The second answer is that there is a personal beginning, or beginner. Schaeffer notes that this can cut two ways. First, one could look at the world as it is presently and conclude that if there is a personal God as the Christians believe then how is this God any different than man himself? That is, if man is finite and cruel, why is God any different? This is problematic for two reasons. First, it makes man the reference point for understanding God and His personality and morality. Second, it gives man no hope of escape in the future from his present condition of cruelty. ” If we say that man in his present cruelty is what man has always been, and what man intrinsically is, how can there be any hope of a qualitative change in man?” (p. 299) The second answer to morals as grounded in a personal beginning is that man as how he is now is not how man always was. This is the answer and this is the answer the Bible gives. Schaeffer put it as follows:

There was a space-time, historic change in man. There is a discontinuity and not a continuity in man. Man, made in the image of God and not programmed, turned by choice from his proper integration point at a certain time in history. When he did this, he became something that he previously was not, and the dilemma of man becomes a true moral problem rather than merely a metaphysical one. Man, at a certain point of history, changed himself, and hence stands, in his cruelty  in discontinuity with what he was, and we have a true moral situation: morals do exist. Everything hangs upon the fact that man is abnormal now, in contrast to what he originally was. (p. 300)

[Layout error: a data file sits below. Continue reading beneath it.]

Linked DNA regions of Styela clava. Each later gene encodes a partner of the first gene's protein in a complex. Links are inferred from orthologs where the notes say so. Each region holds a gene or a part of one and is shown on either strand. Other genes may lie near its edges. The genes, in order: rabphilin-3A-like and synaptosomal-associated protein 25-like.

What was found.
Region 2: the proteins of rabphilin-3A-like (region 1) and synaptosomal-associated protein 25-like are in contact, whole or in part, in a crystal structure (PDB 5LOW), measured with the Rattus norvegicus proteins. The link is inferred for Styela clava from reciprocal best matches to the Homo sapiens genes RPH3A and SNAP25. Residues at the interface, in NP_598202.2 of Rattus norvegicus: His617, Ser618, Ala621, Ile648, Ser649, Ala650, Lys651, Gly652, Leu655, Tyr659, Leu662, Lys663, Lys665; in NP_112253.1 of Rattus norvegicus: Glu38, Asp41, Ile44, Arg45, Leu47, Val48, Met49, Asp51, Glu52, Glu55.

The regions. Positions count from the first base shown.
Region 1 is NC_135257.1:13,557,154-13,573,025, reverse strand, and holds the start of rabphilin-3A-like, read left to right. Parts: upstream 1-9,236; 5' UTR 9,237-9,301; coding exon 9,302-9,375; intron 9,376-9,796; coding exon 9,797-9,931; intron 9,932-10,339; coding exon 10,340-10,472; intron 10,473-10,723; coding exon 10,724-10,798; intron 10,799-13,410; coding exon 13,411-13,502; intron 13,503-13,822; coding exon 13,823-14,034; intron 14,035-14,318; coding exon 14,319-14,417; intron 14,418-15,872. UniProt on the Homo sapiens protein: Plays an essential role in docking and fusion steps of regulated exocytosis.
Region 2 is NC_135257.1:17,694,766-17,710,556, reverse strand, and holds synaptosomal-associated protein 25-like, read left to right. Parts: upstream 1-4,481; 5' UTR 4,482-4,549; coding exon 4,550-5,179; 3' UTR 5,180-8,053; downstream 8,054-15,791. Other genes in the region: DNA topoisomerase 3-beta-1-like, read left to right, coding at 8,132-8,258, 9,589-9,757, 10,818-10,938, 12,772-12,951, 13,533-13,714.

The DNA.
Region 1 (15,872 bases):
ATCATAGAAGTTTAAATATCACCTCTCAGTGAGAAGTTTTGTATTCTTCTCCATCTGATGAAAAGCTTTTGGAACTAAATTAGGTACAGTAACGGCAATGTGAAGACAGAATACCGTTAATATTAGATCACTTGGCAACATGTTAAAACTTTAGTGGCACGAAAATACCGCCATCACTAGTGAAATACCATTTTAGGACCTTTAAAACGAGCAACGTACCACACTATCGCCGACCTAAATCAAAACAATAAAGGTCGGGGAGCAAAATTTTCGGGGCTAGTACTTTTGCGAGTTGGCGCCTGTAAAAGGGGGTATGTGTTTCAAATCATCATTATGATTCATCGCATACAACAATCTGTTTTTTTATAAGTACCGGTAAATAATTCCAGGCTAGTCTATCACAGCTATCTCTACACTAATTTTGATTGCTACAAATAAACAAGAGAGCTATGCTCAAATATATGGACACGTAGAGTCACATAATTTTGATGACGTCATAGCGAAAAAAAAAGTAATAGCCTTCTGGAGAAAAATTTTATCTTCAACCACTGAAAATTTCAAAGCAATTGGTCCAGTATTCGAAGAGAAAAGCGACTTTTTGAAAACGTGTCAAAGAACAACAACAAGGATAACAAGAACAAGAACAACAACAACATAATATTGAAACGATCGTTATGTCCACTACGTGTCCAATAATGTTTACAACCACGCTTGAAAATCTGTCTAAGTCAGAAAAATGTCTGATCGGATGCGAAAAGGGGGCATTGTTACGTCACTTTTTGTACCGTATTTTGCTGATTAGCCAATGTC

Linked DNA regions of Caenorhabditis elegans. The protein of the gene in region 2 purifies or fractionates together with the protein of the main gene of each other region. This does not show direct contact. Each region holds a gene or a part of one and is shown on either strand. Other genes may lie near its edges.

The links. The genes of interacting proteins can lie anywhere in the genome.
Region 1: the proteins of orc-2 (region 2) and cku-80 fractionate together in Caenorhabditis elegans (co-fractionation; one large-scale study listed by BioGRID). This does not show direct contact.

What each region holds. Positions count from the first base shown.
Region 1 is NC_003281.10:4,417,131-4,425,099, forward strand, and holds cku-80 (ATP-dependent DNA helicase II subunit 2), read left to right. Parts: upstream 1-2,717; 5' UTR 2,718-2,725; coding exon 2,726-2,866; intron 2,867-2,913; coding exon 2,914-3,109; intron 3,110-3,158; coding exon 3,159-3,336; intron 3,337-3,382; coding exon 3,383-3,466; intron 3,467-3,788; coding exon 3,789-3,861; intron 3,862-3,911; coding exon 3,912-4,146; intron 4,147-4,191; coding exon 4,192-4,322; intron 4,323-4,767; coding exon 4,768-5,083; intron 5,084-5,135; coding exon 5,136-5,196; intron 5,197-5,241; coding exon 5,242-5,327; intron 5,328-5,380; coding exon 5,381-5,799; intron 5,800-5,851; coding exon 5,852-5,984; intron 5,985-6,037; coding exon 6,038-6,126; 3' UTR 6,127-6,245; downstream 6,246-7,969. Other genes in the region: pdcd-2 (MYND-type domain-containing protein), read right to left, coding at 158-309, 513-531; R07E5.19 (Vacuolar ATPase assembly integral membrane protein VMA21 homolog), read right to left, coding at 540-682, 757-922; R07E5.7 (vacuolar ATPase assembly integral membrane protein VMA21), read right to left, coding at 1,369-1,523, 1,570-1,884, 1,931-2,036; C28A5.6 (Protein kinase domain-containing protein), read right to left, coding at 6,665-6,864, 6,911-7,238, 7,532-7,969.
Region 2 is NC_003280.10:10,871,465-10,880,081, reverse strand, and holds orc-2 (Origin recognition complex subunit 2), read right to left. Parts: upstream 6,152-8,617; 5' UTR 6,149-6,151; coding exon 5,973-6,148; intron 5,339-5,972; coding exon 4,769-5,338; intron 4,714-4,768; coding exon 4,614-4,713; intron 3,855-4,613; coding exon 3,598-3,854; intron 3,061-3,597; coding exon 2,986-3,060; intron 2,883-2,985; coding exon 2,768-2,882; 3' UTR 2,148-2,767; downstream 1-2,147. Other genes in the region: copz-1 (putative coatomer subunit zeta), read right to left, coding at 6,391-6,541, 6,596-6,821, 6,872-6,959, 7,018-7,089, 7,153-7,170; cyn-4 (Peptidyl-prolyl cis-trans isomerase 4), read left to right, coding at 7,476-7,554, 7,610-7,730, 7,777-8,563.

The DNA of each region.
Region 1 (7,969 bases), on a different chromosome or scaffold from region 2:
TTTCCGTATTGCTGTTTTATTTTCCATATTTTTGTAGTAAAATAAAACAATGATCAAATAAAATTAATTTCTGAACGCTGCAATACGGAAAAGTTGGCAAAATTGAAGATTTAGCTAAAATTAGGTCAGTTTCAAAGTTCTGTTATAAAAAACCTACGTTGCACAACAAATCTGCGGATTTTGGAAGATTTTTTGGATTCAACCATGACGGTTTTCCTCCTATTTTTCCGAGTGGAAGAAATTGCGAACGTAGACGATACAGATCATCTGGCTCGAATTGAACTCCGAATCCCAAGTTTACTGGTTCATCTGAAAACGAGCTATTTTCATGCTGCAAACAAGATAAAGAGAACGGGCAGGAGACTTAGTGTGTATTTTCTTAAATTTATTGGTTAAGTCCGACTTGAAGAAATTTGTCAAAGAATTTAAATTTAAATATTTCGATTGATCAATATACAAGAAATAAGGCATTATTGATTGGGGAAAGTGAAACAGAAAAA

What separates existence and morals is the fact that man was not always what he is now. If this were not so then existence and morals would be the same. What is, as Sade said, would be what is right. Since these two areas are separate man has true moral guilt before the infinite personal triune God. The answer to this guilt is the substitutionary and propitiatory death of Christ. Without either there is no meaning to Christ’s death on the cross (p. 303).

So, in answer to the problems of existence and morals, we need an infinitely-personal God who is unified and diverse (triune) and the way to keep these problems separate is to recognize the Fall that separates man from how he was, how he is now and how he can become because of Christ’s work on the cross.

Next week we will tackle the third area of epistemology by looking at the problem and the answer(s).